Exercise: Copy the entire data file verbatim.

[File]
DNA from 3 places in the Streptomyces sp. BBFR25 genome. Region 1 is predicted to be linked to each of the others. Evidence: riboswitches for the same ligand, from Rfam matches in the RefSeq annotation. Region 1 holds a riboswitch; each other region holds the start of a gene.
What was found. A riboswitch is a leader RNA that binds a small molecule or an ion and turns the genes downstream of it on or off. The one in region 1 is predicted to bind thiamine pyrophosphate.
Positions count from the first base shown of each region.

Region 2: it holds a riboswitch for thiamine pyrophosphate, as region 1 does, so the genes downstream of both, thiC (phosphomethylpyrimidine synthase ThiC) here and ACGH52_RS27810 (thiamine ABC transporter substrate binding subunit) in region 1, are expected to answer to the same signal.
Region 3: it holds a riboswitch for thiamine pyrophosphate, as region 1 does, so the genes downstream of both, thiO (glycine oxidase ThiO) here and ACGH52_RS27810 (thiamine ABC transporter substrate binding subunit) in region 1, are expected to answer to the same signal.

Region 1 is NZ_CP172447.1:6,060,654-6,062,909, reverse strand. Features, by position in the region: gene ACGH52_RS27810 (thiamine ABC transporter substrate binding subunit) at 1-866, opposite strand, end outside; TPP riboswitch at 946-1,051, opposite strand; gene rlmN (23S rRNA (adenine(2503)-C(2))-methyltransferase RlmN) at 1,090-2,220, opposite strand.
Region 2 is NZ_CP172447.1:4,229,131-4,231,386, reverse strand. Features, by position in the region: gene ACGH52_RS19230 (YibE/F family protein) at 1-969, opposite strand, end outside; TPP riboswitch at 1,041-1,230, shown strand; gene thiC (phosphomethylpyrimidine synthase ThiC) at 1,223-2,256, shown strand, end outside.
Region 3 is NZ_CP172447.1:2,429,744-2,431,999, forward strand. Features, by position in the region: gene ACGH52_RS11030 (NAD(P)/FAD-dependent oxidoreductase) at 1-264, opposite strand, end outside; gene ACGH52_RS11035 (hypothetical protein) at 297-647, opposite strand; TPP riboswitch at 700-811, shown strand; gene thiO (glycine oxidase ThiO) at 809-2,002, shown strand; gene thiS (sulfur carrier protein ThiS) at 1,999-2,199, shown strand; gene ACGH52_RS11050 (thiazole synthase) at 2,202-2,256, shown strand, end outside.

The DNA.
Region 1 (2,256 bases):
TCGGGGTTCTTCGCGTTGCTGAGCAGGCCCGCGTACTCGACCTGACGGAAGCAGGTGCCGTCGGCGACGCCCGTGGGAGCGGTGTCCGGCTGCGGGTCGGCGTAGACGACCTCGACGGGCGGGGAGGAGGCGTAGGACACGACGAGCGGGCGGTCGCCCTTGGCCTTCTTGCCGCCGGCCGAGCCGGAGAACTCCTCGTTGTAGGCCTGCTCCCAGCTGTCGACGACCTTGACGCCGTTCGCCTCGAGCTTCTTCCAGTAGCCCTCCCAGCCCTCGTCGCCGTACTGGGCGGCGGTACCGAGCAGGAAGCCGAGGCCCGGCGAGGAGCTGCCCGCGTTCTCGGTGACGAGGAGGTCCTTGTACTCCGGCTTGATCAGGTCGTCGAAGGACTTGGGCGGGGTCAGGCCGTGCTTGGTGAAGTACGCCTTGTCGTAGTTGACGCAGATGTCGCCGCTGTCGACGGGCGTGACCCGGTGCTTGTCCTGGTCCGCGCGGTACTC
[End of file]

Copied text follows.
DNA from 3 places in the Streptomyces sp. BBFR25 genome. Region 1 is predicted to be linked to each of the others. Evidence: riboswitches for the same ligand, from Rfam matches in the RefSeq annotation. Region 1 holds a riboswitch; each other region holds the start of a gene.
What was found. A riboswitch is a leader RNA that binds a small molecule or an ion and turns the genes downstream of it on or off. The one in region 1 is predicted to bind thiamine pyrophosphate.
Positions count from the first base shown of each region.

Region 2: it holds a riboswitch for thiamine pyrophosphate, as region 1 does, so the genes downstream of both, thiC (phosphomethylpyrimidine synthase ThiC) here and ACGH52_RS27810 (thiamine ABC transporter substrate binding subunit) in region 1, are expected to answer to the same signal.
Region 3: it holds a riboswitch for thiamine pyrophosphate, as region 1 does, so the genes downstream of both, thiO (glycine oxidase ThiO) here and ACGH52_RS27810 (thiamine ABC transporter substrate binding subunit) in region 1, are expected to answer to the same signal.

Region 1 is NZ_CP172447.1:6,060,654-6,062,909, reverse strand. Features, by position in the region: gene ACGH52_RS27810 (thiamine ABC transporter substrate binding subunit) at 1-866, opposite strand, end outside; TPP riboswitch at 946-1,051, opposite strand; gene rlmN (23S rRNA (adenine(2503)-C(2))-methyltransferase RlmN) at 1,090-2,220, opposite strand.
Region 2 is NZ_CP172447.1:4,229,131-4,231,386, reverse strand. Features, by position in the region: gene ACGH52_RS19230 (YibE/F family protein) at 1-969, opposite strand, end outside; TPP riboswitch at 1,041-1,230, shown strand; gene thiC (phosphomethylpyrimidine synthase ThiC) at 1,223-2,256, shown strand, end outside.
Region 3 is NZ_CP172447.1:2,429,744-2,431,999, forward strand. Features, by position in the region: gene ACGH52_RS11030 (NAD(P)/FAD-dependent oxidoreductase) at 1-264, opposite strand, end outside; gene ACGH52_RS11035 (hypothetical protein) at 297-647, opposite strand; TPP riboswitch at 700-811, shown strand; gene thiO (glycine oxidase ThiO) at 809-2,002, shown strand; gene thiS (sulfur carrier protein ThiS) at 1,999-2,199, shown strand; gene ACGH52_RS11050 (thiazole synthase) at 2,202-2,256, shown strand, end outside.

The DNA.
Region 1 (2,256 bases):
TCGGGGTTCTTCGCGTTGCTGAGCAGGCCCGCGTACTCGACCTGACGGAAGCAGGTGCCGTCGGCGACGCCCGTGGGAGCGGTGTCCGGCTGCGGGTCGGCGTAGACGACCTCGACGGGCGGGGAGGAGGCGTAGGACACGACGAGCGGGCGGTCGCCCTTGGCCTTCTTGCCGCCGGCCGAGCCGGAGAACTCCTCGTTGTAGGCCTGCTCCCAGCTGTCGACGACCTTGACGCCGTTCGCCTCGAGCTTCTTCCAGTAGCCCTCCCAGCCCTCGTCGCCGTACTGGGCGGCGGTACCGAGCAGGAAGCCGAGGCCCGGCGAGGAGCTGCCCGCGTTCTCGGTGACGAGGAGGTCCTTGTACTCCGGCTTGATCAGGTCGTCGAAGGACTTGGGCGGGGTCAGGCCGTGCTTGGTGAAGTACGCCTTGTCGTAGTTGACGCAGATGTCGCCGCTGTCGACGGGCGTGACCCGGTGCTTGTCCTGGTCCGCGCGGTACTC